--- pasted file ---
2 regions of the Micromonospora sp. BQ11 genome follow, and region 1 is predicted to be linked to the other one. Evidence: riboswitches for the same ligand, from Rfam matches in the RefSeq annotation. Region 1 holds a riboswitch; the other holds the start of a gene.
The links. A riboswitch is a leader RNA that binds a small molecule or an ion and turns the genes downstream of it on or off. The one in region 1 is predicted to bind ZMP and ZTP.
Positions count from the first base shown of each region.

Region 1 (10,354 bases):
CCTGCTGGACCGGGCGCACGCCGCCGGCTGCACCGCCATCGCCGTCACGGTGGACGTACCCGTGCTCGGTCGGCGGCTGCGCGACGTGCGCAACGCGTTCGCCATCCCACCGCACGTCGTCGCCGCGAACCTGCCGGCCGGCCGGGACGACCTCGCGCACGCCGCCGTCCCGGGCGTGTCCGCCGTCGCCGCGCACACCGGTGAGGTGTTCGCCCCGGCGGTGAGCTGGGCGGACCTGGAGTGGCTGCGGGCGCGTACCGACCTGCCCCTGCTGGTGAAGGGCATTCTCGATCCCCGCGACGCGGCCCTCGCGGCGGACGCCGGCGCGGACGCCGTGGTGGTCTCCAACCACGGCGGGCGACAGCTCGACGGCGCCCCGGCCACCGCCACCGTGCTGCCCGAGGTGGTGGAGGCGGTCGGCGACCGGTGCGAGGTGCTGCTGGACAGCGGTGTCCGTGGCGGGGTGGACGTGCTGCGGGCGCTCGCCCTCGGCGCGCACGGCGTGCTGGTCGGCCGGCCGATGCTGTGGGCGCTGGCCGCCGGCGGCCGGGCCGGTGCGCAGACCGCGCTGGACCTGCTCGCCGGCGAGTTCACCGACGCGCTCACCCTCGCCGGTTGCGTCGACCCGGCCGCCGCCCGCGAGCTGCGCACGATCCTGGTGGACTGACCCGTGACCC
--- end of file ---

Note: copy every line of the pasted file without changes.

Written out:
2 regions of the Micromonospora sp. BQ11 genome follow, and region 1 is predicted to be linked to the other one. Evidence: riboswitches for the same ligand, from Rfam matches in the RefSeq annotation. Region 1 holds a riboswitch; the other holds the start of a gene.
The links. A riboswitch is a leader RNA that binds a small molecule or an ion and turns the genes downstream of it on or off. The one in region 1 is predicted to bind ZMP and ZTP.
Positions count from the first base shown of each region.

Region 1 (10,354 bases):
CCTGCTGGACCGGGCGCACGCCGCCGGCTGCACCGCCATCGCCGTCACGGTGGACGTACCCGTGCTCGGTCGGCGGCTGCGCGACGTGCGCAACGCGTTCGCCATCCCACCGCACGTCGTCGCCGCGAACCTGCCGGCCGGCCGGGACGACCTCGCGCACGCCGCCGTCCCGGGCGTGTCCGCCGTCGCCGCGCACACCGGTGAGGTGTTCGCCCCGGCGGTGAGCTGGGCGGACCTGGAGTGGCTGCGGGCGCGTACCGACCTGCCCCTGCTGGTGAAGGGCATTCTCGATCCCCGCGACGCGGCCCTCGCGGCGGACGCCGGCGCGGACGCCGTGGTGGTCTCCAACCACGGCGGGCGACAGCTCGACGGCGCCCCGGCCACCGCCACCGTGCTGCCCGAGGTGGTGGAGGCGGTCGGCGACCGGTGCGAGGTGCTGCTGGACAGCGGTGTCCGTGGCGGGGTGGACGTGCTGCGGGCGCTCGCCCTCGGCGCGCACGGCGTGCTGGTCGGCCGGCCGATGCTGTGGGCGCTGGCCGCCGGCGGCCGGGCCGGTGCGCAGACCGCGCTGGACCTGCTCGCCGGCGAGTTCACCGACGCGCTCACCCTCGCCGGTTGCGTCGACCCGGCCGCCGCCCGCGAGCTGCGCACGATCCTGGTGGACTGACCCGTGACCC